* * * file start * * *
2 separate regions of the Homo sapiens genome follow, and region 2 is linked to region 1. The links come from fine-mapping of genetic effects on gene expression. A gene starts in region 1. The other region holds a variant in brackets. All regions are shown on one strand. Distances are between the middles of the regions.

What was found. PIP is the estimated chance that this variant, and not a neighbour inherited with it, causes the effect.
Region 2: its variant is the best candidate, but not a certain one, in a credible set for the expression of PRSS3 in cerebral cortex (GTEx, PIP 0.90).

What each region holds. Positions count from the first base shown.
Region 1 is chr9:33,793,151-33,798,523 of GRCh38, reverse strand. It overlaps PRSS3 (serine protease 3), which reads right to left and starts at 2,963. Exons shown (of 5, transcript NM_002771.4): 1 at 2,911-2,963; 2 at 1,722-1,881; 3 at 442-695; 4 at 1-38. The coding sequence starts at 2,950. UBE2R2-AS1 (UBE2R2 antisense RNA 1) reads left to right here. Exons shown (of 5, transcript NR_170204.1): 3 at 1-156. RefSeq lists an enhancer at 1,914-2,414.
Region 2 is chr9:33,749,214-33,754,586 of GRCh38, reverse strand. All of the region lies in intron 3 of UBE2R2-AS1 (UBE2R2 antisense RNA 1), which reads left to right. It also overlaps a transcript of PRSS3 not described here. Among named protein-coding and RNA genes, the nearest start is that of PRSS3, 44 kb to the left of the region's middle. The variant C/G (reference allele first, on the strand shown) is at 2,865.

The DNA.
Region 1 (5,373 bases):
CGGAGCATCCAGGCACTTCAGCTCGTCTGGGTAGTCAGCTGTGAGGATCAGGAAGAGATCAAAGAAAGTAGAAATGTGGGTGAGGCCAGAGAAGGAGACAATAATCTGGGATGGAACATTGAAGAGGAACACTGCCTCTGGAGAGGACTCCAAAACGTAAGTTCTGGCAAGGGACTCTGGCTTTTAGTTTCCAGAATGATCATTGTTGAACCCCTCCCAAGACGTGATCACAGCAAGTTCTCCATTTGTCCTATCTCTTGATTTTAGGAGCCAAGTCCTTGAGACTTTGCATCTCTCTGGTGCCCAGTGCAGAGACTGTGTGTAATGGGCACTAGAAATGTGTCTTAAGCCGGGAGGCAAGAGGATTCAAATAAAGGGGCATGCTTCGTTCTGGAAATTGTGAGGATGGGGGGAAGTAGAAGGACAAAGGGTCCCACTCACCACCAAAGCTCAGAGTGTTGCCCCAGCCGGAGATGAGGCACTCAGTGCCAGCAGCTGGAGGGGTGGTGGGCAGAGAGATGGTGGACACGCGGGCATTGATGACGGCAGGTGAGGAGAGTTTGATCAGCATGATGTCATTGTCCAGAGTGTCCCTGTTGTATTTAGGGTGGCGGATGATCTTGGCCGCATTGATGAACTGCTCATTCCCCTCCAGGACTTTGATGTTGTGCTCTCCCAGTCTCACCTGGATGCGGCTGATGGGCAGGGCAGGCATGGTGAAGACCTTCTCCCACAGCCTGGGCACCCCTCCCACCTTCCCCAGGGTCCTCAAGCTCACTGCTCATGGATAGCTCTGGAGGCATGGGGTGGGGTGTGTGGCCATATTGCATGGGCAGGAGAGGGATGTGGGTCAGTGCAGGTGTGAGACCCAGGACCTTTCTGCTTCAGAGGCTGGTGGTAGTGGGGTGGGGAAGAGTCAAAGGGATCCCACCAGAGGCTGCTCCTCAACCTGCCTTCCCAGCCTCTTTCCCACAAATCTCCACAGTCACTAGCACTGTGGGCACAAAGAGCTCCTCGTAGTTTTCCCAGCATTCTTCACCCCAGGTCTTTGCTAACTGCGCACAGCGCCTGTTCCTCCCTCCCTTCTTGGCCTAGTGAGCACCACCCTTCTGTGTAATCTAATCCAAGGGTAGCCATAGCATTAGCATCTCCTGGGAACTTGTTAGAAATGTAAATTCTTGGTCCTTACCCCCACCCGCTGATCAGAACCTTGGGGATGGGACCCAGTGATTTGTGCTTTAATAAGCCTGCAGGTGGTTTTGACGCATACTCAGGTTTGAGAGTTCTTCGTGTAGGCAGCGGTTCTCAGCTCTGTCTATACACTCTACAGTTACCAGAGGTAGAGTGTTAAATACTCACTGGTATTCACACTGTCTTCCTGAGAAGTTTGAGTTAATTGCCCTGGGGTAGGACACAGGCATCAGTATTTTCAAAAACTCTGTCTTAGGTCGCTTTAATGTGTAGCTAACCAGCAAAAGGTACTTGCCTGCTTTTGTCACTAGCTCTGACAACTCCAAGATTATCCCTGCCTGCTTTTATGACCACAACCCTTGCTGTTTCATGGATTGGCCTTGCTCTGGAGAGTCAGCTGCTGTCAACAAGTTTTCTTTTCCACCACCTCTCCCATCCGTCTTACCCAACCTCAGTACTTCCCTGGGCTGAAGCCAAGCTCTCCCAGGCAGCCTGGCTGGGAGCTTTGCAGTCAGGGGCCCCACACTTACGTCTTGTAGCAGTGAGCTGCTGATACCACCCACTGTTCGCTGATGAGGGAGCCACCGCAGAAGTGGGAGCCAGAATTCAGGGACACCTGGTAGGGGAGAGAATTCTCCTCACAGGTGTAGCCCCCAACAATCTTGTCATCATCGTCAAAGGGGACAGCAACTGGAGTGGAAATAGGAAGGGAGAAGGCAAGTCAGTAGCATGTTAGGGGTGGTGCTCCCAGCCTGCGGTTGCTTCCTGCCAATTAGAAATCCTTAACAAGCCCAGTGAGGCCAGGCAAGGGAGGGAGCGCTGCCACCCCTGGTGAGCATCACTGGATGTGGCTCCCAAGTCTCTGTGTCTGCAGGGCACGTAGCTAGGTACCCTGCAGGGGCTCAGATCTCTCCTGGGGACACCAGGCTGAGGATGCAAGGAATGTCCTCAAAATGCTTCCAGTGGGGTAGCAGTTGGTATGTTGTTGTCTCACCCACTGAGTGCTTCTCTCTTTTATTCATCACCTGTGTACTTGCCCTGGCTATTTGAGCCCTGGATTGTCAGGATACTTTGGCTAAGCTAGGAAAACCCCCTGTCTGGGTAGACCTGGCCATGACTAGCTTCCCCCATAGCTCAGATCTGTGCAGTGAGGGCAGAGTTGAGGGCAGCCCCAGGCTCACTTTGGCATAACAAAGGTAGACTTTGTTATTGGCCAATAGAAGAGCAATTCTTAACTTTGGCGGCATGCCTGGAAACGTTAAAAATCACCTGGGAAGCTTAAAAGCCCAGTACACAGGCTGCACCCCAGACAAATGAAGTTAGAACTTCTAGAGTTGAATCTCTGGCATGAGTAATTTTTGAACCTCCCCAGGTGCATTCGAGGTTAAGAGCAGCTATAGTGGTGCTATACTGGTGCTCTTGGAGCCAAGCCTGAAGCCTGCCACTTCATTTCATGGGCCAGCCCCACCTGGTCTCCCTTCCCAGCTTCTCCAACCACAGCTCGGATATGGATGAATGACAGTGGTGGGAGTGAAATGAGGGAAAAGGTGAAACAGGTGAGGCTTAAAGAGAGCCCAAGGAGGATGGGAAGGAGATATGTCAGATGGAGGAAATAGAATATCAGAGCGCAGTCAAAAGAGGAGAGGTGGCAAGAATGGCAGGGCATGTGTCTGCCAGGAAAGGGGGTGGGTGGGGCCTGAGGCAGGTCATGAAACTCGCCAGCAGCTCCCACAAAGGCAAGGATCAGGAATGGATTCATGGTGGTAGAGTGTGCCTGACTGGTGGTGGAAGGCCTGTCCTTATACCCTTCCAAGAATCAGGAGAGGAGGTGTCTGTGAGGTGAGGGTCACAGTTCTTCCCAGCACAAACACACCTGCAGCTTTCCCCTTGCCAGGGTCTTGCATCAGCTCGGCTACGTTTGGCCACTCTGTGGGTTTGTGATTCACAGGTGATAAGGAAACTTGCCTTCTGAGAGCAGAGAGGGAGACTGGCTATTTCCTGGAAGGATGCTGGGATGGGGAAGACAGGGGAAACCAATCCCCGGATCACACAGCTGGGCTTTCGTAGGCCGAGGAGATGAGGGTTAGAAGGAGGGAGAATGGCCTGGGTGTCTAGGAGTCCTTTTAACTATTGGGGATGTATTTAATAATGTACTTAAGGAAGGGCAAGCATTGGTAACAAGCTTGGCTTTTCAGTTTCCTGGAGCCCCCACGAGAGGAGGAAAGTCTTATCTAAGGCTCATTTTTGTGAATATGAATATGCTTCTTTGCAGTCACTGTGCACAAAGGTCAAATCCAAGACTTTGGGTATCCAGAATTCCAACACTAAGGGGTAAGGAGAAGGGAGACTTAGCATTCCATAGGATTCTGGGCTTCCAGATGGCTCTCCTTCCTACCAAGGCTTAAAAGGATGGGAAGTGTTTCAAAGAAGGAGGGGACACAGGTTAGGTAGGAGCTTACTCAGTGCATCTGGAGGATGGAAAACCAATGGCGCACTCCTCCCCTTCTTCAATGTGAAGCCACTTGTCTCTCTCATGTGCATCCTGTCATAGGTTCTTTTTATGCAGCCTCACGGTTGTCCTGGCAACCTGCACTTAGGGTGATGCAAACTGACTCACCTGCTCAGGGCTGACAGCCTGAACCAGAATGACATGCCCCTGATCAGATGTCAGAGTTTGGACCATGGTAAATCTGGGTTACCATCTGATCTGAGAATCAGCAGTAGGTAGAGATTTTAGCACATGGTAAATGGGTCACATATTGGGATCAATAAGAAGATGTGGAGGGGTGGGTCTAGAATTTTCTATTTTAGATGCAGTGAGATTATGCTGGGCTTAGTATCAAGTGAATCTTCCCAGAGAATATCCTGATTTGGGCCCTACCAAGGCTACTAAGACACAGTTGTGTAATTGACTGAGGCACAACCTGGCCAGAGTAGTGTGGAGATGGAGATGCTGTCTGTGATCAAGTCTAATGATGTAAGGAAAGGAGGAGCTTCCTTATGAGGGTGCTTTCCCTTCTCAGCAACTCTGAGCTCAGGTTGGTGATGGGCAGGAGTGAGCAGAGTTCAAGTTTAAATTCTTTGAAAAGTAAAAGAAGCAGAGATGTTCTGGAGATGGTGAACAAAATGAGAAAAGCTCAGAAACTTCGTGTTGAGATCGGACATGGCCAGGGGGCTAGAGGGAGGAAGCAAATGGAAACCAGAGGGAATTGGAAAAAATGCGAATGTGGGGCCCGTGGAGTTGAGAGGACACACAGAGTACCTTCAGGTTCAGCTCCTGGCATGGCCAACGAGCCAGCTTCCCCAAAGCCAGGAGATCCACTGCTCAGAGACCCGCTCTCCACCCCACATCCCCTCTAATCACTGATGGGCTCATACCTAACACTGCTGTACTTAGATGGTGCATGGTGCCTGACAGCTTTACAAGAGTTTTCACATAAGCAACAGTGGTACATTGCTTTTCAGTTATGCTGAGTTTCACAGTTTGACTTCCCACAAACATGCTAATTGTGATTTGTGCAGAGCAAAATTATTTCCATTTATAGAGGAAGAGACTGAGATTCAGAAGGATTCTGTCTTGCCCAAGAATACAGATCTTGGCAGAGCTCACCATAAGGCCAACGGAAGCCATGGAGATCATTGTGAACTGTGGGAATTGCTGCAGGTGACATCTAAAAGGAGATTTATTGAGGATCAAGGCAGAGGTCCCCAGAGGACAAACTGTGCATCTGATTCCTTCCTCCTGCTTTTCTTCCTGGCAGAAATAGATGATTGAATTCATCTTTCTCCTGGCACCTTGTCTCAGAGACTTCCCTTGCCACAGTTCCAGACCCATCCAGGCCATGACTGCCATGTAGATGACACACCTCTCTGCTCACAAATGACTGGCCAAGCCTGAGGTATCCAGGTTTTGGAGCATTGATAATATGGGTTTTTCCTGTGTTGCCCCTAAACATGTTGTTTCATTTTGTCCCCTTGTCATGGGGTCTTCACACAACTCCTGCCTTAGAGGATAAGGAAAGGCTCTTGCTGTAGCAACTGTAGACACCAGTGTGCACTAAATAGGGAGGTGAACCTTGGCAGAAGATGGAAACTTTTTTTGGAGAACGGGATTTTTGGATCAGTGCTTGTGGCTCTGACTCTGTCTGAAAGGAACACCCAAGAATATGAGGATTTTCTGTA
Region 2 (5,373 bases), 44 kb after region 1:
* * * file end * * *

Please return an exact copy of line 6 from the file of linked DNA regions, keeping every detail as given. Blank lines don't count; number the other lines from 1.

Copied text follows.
Region 2 is chr9:33,749,214-33,754,586 of GRCh38, reverse strand. All of the region lies in intron 3 of UBE2R2-AS1 (UBE2R2 antisense RNA 1), which reads left to right. It also overlaps a transcript of PRSS3 not described here. Among named protein-coding and RNA genes, the nearest start is that of PRSS3, 44 kb to the left of the region's middle. The variant C/G (reference allele first, on the strand shown) is at 2,865.